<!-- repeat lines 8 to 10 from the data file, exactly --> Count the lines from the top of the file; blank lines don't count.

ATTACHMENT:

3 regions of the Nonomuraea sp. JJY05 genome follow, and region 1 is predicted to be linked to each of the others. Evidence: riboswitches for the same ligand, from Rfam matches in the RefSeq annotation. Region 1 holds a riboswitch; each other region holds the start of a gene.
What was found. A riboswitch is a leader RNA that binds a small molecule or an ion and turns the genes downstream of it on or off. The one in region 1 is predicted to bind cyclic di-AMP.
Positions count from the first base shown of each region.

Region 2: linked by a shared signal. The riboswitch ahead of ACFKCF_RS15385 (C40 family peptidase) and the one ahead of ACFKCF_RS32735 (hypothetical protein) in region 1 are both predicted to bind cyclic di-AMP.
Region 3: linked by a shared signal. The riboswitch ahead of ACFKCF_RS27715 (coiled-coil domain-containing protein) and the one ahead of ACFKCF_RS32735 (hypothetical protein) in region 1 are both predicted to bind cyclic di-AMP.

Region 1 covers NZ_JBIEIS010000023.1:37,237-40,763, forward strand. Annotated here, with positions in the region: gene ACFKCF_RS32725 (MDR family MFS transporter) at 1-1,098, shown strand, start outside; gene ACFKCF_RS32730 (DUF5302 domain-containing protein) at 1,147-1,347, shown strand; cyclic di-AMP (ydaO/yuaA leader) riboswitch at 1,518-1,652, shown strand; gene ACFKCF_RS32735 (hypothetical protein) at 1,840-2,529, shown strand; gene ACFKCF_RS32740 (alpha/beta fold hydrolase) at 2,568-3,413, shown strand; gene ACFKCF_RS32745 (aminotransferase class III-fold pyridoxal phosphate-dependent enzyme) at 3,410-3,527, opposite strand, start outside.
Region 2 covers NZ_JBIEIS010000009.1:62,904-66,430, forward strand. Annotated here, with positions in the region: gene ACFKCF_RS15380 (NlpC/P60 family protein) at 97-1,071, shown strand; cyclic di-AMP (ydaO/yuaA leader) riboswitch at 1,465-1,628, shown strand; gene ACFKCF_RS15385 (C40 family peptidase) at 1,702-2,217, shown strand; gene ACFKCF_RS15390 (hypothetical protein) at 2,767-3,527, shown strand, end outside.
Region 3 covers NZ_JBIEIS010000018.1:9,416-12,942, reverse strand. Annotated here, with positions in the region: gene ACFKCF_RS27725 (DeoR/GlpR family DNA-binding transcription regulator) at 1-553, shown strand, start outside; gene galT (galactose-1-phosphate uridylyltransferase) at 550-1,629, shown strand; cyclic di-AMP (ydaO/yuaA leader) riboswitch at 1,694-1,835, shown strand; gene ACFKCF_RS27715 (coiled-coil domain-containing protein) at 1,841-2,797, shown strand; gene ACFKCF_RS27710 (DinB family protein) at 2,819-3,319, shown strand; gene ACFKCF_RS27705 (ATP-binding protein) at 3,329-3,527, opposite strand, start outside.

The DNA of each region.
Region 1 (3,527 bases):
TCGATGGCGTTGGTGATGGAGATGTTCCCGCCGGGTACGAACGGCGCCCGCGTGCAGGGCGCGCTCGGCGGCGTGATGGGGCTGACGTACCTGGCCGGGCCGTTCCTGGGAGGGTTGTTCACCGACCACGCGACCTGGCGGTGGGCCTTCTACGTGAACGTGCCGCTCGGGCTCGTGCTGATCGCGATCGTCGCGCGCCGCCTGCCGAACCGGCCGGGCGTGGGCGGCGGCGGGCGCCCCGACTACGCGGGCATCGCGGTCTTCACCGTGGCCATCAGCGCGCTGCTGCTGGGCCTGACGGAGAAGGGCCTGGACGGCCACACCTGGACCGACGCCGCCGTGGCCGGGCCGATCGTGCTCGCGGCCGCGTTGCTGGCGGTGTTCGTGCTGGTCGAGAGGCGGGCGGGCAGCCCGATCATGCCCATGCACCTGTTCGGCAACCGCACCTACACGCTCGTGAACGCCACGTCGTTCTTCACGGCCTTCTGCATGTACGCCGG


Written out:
Region 3 covers NZ_JBIEIS010000018.1:9,416-12,942, reverse strand. Annotated here, with positions in the region: gene ACFKCF_RS27725 (DeoR/GlpR family DNA-binding transcription regulator) at 1-553, shown strand, start outside; gene galT (galactose-1-phosphate uridylyltransferase) at 550-1,629, shown strand; cyclic di-AMP (ydaO/yuaA leader) riboswitch at 1,694-1,835, shown strand; gene ACFKCF_RS27715 (coiled-coil domain-containing protein) at 1,841-2,797, shown strand; gene ACFKCF_RS27710 (DinB family protein) at 2,819-3,319, shown strand; gene ACFKCF_RS27705 (ATP-binding protein) at 3,329-3,527, opposite strand, start outside.

The DNA of each region.
Region 1 (3,527 bases):